As always, I wanted to give a mention to the music I enjoyed this year that didn’t fit the traditional “album” format, or else that was released in 2016 and I didn’t catch up to it until this year. Either way, none of it’s eligible for my Top 20 list, but all of it is definitely worth checking out if anything I have to say here piques your interest.
Artist: Flint Eastwood
Album: Broke Royalty EP
In Brief: While this EP features a bolder sound than 2015’s Small Victories, the production tends to de-emphasize the songwriting. It’s fun, but I don’t connect with it as deeply as I do with some of Flint’s earlier songs. Also, the re-inclusion of two of those songs is mildly distracting.
Everything in Slow Motion – Laid Low EP
This North Dakota band was a recommendation from the same brother who got me into Thrice all those years ago, and much like Thrice circa Vheissu, these guys seem to be in a transition period between post-hardcore and a more melodic, but still heavy, approach to modern rock music. While I think they’re still in search of a sound that truly sets them apart from some other bands in the genre, they do show potential on songs like “Coma”, which moves effortlessly from up-tempo anthem to heavy breakdown, or “Runaway”, which shows off some more progressive time signature and tempo shifts, particularly with its doom-y slowdown at the end. (Hey, the band has to live up to their name somewhere, right?) I’d like to see how this approach translates to a “full album” listen next time these guys put out an LP, but for now, this is an interesting first taste.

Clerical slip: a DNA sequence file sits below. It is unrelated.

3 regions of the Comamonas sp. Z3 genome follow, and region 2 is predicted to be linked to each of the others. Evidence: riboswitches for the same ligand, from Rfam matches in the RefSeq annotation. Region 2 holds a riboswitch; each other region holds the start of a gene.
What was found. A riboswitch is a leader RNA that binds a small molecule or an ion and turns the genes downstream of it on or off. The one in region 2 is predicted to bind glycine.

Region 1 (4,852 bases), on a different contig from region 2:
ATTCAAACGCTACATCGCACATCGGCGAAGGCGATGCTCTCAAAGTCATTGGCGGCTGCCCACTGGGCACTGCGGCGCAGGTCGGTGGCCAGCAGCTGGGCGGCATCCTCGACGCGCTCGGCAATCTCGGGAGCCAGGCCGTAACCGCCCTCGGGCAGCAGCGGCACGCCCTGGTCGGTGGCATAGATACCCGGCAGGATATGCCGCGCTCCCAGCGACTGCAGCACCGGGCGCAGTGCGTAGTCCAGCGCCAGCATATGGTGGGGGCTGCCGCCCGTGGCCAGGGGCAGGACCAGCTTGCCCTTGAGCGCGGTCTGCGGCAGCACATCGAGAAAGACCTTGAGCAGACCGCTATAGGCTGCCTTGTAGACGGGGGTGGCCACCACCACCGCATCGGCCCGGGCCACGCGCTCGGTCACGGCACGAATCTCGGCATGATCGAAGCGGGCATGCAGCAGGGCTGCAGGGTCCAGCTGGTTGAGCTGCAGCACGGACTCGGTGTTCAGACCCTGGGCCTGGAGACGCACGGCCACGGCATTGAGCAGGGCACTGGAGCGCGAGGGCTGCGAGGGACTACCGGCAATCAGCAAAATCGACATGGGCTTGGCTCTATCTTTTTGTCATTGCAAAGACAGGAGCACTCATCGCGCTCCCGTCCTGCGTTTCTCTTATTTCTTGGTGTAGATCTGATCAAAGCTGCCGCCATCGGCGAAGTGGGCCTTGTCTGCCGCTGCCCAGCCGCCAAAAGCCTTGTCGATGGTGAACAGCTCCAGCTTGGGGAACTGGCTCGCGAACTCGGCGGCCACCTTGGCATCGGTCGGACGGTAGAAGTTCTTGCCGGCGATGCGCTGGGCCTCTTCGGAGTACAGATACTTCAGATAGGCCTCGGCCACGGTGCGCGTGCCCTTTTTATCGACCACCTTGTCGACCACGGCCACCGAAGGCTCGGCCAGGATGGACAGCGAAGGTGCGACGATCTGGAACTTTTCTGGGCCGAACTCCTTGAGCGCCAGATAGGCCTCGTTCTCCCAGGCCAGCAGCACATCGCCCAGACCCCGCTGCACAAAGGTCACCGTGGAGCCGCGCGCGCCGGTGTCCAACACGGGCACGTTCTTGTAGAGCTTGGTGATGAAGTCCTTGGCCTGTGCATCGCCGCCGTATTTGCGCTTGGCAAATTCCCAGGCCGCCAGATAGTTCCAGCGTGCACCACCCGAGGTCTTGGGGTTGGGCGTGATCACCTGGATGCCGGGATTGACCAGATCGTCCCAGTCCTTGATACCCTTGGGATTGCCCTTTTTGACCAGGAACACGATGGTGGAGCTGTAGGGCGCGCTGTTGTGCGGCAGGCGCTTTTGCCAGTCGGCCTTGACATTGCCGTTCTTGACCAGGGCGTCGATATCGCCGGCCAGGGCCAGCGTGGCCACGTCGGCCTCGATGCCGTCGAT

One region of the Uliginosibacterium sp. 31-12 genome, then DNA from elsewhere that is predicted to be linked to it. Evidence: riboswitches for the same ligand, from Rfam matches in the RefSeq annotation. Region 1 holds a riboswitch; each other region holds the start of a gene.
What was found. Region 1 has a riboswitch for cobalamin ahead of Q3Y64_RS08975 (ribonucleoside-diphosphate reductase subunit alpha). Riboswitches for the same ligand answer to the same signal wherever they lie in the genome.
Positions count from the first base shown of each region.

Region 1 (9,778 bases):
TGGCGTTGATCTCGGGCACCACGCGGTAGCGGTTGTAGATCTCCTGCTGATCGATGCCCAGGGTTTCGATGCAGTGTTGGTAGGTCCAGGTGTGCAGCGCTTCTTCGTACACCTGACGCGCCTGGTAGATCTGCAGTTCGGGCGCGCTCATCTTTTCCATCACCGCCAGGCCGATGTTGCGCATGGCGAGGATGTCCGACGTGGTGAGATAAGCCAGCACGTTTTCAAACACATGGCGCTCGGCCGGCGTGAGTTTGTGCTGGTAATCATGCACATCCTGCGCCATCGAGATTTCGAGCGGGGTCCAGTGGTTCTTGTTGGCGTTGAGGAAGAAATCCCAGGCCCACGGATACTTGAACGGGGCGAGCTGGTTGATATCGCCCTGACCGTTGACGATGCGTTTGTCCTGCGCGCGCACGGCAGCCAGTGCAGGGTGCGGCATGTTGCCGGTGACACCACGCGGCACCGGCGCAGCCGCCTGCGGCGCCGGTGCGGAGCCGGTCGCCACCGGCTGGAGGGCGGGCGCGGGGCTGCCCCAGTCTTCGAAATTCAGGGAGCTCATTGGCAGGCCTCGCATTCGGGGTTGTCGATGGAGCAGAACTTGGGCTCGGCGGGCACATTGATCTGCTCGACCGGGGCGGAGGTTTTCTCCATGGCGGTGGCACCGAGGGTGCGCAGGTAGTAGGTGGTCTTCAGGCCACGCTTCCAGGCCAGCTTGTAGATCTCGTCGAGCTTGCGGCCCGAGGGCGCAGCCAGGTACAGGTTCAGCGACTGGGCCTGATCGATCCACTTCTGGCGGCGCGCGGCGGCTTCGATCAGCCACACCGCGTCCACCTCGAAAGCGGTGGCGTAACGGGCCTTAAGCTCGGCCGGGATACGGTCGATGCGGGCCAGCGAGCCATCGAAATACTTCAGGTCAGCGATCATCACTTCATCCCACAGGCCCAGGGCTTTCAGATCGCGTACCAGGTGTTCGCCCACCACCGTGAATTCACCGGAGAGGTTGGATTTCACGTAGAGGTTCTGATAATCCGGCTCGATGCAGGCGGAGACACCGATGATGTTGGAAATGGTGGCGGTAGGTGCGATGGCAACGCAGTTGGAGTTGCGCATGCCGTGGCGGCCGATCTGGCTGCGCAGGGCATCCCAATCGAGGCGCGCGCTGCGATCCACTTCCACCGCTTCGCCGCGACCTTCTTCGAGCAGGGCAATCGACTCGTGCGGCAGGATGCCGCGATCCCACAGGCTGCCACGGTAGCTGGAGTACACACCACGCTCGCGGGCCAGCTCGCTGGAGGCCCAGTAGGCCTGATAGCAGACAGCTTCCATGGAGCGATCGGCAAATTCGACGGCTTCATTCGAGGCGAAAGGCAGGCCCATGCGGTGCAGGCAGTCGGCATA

The New Pornographers – Whiteout Conditions
The first New Pornos album without Dan Bejar streamlines their sound quite a bit. This is a lean & mean power pop record, much heavier on the keyboards than their past stuff, but still full of lively drums and guitars, that never really slows down to catch its breath aside from one or two mid-tempo tracks. It’s a lot of fun, and I love how well integrated the three remaining vocalists (A. C. Newman, Neko Case, and Kathryn Calder) are on pretty much every song, but I kind of miss the experiments and odd detours heard on some of Bejar’s material. Without that, and without any slower tracks to speak of, the album lacks highlights as strong as “The Bleeding Heart Show” or “Adventures in Solitude” or “My Shepherd”, which were some of my favorites on their past records. But this one’s still a fun romp.